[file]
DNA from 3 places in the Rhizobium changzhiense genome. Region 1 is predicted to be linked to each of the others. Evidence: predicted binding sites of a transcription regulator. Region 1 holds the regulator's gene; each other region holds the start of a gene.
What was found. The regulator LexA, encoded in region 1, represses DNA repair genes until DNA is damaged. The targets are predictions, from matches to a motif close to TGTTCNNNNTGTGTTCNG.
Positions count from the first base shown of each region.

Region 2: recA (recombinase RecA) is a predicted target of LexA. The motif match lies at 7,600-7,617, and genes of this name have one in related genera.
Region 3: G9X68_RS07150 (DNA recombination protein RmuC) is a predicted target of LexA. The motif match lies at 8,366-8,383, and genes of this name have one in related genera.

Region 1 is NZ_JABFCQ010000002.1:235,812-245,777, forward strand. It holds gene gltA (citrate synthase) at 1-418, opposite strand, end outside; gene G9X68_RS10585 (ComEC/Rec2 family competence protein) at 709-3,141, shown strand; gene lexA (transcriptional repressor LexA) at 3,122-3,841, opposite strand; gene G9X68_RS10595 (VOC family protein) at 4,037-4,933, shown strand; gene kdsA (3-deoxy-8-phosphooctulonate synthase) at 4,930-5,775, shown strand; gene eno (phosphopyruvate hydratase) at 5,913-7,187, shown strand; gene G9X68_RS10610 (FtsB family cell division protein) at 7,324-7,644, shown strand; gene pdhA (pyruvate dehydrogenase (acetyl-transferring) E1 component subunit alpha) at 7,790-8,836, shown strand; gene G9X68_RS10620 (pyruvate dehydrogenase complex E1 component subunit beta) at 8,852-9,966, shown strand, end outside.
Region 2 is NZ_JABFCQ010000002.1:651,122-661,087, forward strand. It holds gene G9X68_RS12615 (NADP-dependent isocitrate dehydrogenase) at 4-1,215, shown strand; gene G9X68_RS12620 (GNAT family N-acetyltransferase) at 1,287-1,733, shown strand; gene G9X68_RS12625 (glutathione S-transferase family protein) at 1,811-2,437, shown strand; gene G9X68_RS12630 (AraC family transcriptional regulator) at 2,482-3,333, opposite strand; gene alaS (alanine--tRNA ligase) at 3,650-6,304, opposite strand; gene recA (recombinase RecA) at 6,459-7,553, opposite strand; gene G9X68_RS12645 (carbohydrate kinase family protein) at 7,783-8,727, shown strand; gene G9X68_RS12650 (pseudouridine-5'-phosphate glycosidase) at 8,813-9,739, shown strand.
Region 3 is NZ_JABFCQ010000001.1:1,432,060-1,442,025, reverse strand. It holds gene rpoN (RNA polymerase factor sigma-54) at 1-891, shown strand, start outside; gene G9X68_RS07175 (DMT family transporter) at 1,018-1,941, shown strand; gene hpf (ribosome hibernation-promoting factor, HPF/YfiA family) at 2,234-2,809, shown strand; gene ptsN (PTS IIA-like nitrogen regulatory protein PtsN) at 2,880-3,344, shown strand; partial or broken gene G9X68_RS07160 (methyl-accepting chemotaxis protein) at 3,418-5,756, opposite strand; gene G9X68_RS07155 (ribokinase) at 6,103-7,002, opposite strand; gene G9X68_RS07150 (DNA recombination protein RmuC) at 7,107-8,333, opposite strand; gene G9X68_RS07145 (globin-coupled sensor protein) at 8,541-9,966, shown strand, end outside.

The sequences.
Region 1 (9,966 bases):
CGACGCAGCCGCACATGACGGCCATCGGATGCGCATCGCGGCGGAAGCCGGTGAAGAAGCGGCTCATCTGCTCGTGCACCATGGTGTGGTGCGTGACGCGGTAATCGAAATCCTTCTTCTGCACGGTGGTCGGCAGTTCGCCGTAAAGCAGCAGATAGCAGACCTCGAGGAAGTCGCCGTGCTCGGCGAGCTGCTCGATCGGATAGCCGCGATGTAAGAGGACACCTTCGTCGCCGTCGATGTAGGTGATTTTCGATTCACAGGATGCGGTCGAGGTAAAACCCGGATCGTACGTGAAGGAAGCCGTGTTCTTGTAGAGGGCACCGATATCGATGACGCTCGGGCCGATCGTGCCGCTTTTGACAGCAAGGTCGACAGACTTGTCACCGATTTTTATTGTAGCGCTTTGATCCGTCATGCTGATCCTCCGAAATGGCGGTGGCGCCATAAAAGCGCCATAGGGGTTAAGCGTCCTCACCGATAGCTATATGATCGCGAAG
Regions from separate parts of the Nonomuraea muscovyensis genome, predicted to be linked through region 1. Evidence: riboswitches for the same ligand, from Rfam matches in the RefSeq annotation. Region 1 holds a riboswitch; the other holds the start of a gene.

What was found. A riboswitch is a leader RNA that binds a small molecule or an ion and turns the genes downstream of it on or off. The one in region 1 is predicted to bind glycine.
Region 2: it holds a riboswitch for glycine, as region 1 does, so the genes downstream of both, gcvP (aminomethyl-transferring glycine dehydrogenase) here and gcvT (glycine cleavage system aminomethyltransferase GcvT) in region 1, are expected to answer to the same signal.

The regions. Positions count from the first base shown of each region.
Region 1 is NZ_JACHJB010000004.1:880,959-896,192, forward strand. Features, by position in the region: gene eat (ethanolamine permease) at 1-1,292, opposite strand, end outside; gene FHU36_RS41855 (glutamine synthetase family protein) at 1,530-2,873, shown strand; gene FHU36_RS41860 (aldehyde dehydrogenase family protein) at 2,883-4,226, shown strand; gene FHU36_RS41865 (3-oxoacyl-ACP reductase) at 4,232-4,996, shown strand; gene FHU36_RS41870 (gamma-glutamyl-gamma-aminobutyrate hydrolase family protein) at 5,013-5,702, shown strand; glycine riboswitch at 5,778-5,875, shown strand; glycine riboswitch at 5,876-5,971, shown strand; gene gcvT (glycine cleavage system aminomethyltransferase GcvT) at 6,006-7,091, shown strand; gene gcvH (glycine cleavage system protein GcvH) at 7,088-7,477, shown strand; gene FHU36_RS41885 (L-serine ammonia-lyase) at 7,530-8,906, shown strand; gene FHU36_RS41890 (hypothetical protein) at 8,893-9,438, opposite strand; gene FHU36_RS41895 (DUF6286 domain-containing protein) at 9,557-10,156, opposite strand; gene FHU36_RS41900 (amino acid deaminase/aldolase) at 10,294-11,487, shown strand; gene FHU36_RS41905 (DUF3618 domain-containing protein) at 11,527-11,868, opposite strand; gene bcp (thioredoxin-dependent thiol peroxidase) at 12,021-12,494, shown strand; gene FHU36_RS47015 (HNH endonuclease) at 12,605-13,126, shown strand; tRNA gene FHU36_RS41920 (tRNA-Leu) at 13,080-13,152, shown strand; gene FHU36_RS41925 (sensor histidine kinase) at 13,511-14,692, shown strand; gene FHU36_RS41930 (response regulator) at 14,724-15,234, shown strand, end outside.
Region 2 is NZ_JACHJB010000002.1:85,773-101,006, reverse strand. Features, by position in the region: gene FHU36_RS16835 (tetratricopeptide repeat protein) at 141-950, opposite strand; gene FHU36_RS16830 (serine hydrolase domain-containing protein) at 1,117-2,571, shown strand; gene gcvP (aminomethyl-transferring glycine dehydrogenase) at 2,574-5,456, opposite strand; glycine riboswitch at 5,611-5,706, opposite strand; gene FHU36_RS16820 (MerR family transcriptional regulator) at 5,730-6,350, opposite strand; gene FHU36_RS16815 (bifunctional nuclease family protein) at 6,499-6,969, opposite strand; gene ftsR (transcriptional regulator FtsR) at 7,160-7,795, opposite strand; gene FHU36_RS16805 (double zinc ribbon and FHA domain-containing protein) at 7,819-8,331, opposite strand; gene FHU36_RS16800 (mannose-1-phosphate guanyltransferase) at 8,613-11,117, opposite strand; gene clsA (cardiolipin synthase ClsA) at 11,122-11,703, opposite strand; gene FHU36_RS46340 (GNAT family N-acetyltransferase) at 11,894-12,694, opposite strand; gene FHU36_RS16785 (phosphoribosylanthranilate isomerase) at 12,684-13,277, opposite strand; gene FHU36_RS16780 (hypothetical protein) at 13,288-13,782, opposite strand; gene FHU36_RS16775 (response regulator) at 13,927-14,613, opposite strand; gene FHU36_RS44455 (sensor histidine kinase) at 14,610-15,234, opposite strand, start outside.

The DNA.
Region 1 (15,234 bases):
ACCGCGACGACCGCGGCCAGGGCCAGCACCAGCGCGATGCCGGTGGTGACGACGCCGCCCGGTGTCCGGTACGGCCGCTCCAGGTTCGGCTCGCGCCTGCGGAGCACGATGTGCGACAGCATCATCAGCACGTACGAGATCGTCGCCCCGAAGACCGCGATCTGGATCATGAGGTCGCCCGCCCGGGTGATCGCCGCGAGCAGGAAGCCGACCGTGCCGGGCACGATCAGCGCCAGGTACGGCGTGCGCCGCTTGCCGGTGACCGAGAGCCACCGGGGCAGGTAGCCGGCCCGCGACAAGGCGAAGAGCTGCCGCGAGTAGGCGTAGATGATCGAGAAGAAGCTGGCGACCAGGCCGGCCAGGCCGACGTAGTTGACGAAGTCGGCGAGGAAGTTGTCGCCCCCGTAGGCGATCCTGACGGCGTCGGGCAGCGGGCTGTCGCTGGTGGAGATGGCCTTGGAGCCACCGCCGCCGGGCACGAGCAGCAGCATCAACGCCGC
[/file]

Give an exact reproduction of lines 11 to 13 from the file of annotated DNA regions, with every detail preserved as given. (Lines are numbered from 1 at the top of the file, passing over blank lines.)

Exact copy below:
CGACGCAGCCGCACATGACGGCCATCGGATGCGCATCGCGGCGGAAGCCGGTGAAGAAGCGGCTCATCTGCTCGTGCACCATGGTGTGGTGCGTGACGCGGTAATCGAAATCCTTCTTCTGCACGGTGGTCGGCAGTTCGCCGTAAAGCAGCAGATAGCAGACCTCGAGGAAGTCGCCGTGCTCGGCGAGCTGCTCGATCGGATAGCCGCGATGTAAGAGGACACCTTCGTCGCCGTCGATGTAGGTGATTTTCGATTCACAGGATGCGGTCGAGGTAAAACCCGGATCGTACGTGAAGGAAGCCGTGTTCTTGTAGAGGGCACCGATATCGATGACGCTCGGGCCGATCGTGCCGCTTTTGACAGCAAGGTCGACAGACTTGTCACCGATTTTTATTGTAGCGCTTTGATCCGTCATGCTGATCCTCCGAAATGGCGGTGGCGCCATAAAAGCGCCATAGGGGTTAAGCGTCCTCACCGATAGCTATATGATCGCGAAG
Regions from separate parts of the Nonomuraea muscovyensis genome, predicted to be linked through region 1. Evidence: riboswitches for the same ligand, from Rfam matches in the RefSeq annotation. Region 1 holds a riboswitch; the other holds the start of a gene.

What was found. A riboswitch is a leader RNA that binds a small molecule or an ion and turns the genes downstream of it on or off. The one in region 1 is predicted to bind glycine.